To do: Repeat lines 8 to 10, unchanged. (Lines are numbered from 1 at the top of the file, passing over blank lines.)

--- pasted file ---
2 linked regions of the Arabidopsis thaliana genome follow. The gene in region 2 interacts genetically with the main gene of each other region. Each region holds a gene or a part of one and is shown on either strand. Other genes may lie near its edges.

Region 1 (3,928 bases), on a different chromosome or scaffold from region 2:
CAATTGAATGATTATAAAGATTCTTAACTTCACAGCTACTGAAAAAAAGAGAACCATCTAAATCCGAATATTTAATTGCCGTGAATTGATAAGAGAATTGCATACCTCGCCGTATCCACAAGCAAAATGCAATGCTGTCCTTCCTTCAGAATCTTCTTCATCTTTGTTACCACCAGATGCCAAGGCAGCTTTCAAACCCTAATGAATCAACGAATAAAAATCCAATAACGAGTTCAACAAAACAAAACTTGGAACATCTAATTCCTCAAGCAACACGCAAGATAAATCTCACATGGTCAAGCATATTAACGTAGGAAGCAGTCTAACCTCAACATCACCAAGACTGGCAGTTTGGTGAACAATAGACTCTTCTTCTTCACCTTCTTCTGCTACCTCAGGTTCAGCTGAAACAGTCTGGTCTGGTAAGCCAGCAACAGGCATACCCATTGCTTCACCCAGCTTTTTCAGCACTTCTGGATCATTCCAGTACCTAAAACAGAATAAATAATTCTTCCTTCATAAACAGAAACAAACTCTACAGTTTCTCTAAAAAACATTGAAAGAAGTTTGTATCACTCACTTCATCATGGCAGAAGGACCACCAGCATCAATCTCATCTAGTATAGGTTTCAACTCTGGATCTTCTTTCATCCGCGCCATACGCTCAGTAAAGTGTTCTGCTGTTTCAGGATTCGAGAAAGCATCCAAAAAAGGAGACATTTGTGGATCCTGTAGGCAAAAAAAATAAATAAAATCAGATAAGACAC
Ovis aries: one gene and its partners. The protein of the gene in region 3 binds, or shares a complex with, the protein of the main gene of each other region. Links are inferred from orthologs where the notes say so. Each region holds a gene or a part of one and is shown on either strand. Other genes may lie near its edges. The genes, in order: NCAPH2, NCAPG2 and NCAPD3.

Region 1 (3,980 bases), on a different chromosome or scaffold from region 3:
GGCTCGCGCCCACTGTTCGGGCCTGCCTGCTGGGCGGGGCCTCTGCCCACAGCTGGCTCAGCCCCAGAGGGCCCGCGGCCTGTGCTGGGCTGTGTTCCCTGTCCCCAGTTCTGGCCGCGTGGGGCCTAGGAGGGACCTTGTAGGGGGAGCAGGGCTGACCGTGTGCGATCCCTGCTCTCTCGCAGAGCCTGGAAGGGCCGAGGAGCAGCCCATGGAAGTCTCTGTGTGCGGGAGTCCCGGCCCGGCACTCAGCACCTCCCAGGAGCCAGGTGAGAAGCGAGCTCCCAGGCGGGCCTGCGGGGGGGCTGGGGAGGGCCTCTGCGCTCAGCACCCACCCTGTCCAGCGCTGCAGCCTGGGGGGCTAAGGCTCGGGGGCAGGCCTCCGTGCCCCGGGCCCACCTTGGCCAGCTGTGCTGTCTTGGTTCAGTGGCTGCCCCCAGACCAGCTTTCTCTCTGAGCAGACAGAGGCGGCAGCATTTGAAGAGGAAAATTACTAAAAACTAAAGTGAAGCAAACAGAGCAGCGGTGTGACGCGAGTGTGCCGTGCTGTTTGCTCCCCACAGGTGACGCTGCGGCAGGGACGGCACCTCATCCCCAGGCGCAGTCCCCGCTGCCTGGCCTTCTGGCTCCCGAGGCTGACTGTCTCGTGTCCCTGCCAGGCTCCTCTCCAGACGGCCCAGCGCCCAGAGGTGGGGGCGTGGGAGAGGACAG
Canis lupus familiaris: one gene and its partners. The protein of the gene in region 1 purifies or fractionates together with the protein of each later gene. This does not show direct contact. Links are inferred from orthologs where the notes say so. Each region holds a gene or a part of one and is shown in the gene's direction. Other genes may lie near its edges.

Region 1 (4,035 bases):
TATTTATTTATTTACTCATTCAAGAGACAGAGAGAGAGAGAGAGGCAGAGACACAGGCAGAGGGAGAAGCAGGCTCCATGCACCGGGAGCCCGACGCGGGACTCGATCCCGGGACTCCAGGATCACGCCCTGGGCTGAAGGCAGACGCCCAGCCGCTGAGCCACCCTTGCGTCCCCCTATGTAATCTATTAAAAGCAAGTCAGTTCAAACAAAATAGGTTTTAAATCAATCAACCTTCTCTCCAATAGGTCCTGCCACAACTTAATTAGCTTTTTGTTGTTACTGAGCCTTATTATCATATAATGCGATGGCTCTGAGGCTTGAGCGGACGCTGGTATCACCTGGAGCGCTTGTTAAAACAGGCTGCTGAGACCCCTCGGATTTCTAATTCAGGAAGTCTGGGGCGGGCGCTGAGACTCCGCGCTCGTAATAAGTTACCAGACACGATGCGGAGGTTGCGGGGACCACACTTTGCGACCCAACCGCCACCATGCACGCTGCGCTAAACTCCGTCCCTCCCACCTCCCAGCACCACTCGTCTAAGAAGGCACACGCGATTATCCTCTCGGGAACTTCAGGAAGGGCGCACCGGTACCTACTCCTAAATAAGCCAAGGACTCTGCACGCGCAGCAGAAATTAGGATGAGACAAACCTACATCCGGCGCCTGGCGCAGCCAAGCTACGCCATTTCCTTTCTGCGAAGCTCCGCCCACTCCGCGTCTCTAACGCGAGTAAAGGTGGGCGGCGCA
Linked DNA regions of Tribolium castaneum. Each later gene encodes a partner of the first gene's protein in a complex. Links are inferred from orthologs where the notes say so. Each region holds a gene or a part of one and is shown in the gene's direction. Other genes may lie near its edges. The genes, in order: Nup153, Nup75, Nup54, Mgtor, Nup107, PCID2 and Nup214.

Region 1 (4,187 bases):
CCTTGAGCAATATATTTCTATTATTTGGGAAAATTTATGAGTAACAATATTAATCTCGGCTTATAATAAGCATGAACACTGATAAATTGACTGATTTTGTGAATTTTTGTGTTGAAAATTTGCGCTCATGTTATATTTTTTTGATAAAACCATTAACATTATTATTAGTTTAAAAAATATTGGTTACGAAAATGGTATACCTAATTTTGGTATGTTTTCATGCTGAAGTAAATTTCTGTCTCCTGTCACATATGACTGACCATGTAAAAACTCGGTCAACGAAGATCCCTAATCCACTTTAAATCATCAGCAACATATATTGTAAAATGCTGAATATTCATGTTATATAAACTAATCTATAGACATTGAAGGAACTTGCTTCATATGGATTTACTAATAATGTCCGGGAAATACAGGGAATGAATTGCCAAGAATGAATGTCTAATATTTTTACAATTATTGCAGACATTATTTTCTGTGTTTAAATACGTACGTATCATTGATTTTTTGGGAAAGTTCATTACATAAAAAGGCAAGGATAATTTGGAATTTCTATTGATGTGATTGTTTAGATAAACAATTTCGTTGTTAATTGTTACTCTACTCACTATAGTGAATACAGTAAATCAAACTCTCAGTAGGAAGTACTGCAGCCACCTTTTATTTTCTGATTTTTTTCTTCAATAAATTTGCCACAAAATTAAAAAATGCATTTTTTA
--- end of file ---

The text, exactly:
Region 1 (4,035 bases):
TATTTATTTATTTACTCATTCAAGAGACAGAGAGAGAGAGAGAGGCAGAGACACAGGCAGAGGGAGAAGCAGGCTCCATGCACCGGGAGCCCGACGCGGGACTCGATCCCGGGACTCCAGGATCACGCCCTGGGCTGAAGGCAGACGCCCAGCCGCTGAGCCACCCTTGCGTCCCCCTATGTAATCTATTAAAAGCAAGTCAGTTCAAACAAAATAGGTTTTAAATCAATCAACCTTCTCTCCAATAGGTCCTGCCACAACTTAATTAGCTTTTTGTTGTTACTGAGCCTTATTATCATATAATGCGATGGCTCTGAGGCTTGAGCGGACGCTGGTATCACCTGGAGCGCTTGTTAAAACAGGCTGCTGAGACCCCTCGGATTTCTAATTCAGGAAGTCTGGGGCGGGCGCTGAGACTCCGCGCTCGTAATAAGTTACCAGACACGATGCGGAGGTTGCGGGGACCACACTTTGCGACCCAACCGCCACCATGCACGCTGCGCTAAACTCCGTCCCTCCCACCTCCCAGCACCACTCGTCTAAGAAGGCACACGCGATTATCCTCTCGGGAACTTCAGGAAGGGCGCACCGGTACCTACTCCTAAATAAGCCAAGGACTCTGCACGCGCAGCAGAAATTAGGATGAGACAAACCTACATCCGGCGCCTGGCGCAGCCAAGCTACGCCATTTCCTTTCTGCGAAGCTCCGCCCACTCCGCGTCTCTAACGCGAGTAAAGGTGGGCGGCGCA
Linked DNA regions of Tribolium castaneum. Each later gene encodes a partner of the first gene's protein in a complex. Links are inferred from orthologs where the notes say so. Each region holds a gene or a part of one and is shown in the gene's direction. Other genes may lie near its edges. The genes, in order: Nup153, Nup75, Nup54, Mgtor, Nup107, PCID2 and Nup214.